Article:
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Since these ships of the future may be autonomous, or ghost ships, as some of the users called them, the design goal had to be remote but highly intelligent. Taking into account the user findings and design goals, we came up with, for example, one concept solution called Intelligent Towing, which involved a direct data transfer from the big ship to the digital window head-up display of the tugboat. Information included the speed, turning rate, and distance between the two vessels, as well as the rate of strain directed on the towline.

How to address the irony of user research and radical innovation

The developed concepts and their visualizations scored a very high wow factor from the industry as well as technology pundits and even mainstream media. The secret to success from our side was to involve the user experience perspective only once we’d achieved what we call the fuzzy front end of design. This is the time when we’re free to come up with all kinds of initial concepts, even bordering on the absurd. Later we’ll have a chance to temper these ideas against the true user experience with a view to one day turning ideas into real marketable solutions.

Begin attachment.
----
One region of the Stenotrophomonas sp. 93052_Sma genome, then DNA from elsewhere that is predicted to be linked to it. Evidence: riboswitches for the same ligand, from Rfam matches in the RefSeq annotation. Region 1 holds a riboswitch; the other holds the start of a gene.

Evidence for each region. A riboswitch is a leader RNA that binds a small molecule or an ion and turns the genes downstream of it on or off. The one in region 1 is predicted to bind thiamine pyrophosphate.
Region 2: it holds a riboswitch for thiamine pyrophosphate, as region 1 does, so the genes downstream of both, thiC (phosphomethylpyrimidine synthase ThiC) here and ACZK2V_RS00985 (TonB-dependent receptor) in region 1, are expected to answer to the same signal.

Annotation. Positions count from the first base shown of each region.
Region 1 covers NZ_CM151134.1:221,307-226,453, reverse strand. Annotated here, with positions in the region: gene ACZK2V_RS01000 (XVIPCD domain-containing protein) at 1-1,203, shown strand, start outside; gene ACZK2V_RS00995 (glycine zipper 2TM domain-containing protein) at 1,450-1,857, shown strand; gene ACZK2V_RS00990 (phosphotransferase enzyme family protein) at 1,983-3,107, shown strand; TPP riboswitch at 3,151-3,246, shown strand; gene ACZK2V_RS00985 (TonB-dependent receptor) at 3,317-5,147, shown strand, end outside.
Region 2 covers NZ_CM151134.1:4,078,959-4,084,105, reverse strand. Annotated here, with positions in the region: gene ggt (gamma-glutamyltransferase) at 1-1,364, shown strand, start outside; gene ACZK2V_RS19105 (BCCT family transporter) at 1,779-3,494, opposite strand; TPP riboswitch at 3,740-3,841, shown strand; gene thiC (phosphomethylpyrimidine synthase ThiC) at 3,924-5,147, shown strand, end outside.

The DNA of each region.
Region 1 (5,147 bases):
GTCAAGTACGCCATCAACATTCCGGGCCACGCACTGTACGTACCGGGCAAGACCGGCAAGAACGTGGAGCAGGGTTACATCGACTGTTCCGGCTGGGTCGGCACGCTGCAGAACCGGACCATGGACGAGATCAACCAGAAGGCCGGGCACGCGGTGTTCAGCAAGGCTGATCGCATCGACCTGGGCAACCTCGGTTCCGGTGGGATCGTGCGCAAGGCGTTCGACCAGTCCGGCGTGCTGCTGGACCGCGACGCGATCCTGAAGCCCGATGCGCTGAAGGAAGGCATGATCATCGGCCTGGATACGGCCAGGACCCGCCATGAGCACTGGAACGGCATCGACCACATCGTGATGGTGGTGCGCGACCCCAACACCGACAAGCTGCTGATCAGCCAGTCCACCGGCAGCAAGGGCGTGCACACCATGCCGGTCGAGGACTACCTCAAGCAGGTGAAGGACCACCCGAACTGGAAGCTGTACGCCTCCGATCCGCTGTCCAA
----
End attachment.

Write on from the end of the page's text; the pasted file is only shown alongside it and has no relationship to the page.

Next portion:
This was also our intention in the fieldwork with Konecranes. At the end of our visit with the wharfies, we gave a hearty thank you and talked of a possible return visit to do some evaluations of our designs – and maybe even catch another ball game.

For more information, please visit: www.vtt.fi/innoleap/

hannu_karvonen_kuva
Hannu Karvonen
Research Scientist, VTT
hannu.karvonen(a)vtt.fi

 

 

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Mikael Wahlström
Senior Scientist, VTT
mikael.wahlstrom(a)vtt.fi

 

 

Can a container be more than a container?